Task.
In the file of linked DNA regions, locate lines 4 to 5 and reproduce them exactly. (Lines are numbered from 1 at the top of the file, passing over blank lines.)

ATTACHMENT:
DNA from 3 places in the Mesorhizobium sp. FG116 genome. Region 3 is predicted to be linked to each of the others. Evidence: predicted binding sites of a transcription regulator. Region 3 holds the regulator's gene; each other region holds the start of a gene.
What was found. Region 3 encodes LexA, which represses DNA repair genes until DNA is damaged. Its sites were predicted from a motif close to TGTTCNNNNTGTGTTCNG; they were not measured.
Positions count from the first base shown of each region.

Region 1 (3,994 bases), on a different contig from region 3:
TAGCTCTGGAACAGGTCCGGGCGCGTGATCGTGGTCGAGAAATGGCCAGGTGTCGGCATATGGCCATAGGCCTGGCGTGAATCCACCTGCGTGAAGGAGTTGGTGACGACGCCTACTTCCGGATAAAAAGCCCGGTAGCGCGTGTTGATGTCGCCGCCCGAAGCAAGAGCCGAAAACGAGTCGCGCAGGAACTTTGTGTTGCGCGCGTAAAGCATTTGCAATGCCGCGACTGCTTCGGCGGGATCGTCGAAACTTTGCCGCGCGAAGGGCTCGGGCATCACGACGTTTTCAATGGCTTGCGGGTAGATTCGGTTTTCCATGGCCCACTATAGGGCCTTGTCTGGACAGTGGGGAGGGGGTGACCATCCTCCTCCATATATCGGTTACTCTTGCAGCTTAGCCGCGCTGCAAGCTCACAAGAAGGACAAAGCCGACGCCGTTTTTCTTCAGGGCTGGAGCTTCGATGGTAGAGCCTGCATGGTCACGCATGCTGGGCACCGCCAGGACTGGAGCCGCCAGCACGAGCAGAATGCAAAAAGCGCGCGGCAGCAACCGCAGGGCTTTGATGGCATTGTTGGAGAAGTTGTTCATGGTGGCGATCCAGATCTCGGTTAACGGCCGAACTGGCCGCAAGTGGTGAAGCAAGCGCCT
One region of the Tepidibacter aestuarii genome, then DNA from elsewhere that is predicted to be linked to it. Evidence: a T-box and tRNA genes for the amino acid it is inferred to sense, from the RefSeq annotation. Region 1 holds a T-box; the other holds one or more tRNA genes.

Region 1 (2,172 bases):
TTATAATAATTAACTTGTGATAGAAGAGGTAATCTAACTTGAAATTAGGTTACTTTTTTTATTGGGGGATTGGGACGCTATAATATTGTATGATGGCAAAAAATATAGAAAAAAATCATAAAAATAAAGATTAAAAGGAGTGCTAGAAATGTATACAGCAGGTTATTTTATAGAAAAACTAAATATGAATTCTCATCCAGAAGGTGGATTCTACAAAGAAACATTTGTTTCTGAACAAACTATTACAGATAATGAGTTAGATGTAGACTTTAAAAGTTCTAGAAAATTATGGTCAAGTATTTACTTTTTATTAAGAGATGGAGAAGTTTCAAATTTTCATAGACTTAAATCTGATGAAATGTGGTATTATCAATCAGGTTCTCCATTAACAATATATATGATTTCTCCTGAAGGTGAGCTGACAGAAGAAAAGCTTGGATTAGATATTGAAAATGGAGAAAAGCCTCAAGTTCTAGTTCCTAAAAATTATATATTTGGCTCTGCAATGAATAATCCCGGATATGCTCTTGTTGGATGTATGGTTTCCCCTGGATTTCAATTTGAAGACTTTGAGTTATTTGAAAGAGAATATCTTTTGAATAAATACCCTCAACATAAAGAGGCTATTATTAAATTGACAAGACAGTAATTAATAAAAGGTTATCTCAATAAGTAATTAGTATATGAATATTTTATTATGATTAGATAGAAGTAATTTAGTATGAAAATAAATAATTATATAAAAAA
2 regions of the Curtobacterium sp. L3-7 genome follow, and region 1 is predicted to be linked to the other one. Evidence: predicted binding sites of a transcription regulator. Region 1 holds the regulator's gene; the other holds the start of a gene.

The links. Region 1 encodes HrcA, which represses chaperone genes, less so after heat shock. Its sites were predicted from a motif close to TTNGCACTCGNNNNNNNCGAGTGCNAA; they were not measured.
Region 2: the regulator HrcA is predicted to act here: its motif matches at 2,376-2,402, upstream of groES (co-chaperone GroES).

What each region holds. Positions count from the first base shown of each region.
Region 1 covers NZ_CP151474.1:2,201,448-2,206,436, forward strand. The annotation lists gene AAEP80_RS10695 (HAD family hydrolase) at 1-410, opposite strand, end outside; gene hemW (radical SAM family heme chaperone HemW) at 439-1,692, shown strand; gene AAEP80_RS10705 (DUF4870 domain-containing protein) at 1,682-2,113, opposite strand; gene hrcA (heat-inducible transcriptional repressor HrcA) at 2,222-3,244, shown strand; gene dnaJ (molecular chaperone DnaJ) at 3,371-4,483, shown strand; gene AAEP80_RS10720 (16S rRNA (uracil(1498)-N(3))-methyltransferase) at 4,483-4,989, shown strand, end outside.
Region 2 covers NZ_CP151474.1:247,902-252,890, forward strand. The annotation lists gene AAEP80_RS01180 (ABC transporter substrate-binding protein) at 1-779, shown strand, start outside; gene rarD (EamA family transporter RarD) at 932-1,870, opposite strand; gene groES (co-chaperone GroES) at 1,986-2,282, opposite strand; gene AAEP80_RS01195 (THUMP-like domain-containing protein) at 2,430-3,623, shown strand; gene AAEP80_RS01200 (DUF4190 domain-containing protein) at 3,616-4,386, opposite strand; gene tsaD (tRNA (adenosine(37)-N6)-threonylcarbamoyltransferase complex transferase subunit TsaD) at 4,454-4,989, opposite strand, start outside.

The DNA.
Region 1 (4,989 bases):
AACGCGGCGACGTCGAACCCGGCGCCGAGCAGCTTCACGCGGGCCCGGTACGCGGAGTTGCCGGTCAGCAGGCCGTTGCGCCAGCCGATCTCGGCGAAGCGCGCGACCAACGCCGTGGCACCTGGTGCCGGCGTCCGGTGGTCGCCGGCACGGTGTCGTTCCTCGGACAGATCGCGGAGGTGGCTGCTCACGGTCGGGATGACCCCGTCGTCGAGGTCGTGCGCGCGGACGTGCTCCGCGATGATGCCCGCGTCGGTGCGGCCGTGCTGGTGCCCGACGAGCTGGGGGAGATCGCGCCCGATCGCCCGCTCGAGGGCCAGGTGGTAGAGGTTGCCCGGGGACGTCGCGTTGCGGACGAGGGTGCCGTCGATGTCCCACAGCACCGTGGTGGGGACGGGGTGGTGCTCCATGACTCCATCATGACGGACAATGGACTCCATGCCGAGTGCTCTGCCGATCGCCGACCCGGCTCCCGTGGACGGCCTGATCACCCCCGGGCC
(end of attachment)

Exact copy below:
Region 1 (3,994 bases), on a different contig from region 3:
TAGCTCTGGAACAGGTCCGGGCGCGTGATCGTGGTCGAGAAATGGCCAGGTGTCGGCATATGGCCATAGGCCTGGCGTGAATCCACCTGCGTGAAGGAGTTGGTGACGACGCCTACTTCCGGATAAAAAGCCCGGTAGCGCGTGTTGATGTCGCCGCCCGAAGCAAGAGCCGAAAACGAGTCGCGCAGGAACTTTGTGTTGCGCGCGTAAAGCATTTGCAATGCCGCGACTGCTTCGGCGGGATCGTCGAAACTTTGCCGCGCGAAGGGCTCGGGCATCACGACGTTTTCAATGGCTTGCGGGTAGATTCGGTTTTCCATGGCCCACTATAGGGCCTTGTCTGGACAGTGGGGAGGGGGTGACCATCCTCCTCCATATATCGGTTACTCTTGCAGCTTAGCCGCGCTGCAAGCTCACAAGAAGGACAAAGCCGACGCCGTTTTTCTTCAGGGCTGGAGCTTCGATGGTAGAGCCTGCATGGTCACGCATGCTGGGCACCGCCAGGACTGGAGCCGCCAGCACGAGCAGAATGCAAAAAGCGCGCGGCAGCAACCGCAGGGCTTTGATGGCATTGTTGGAGAAGTTGTTCATGGTGGCGATCCAGATCTCGGTTAACGGCCGAACTGGCCGCAAGTGGTGAAGCAAGCGCCT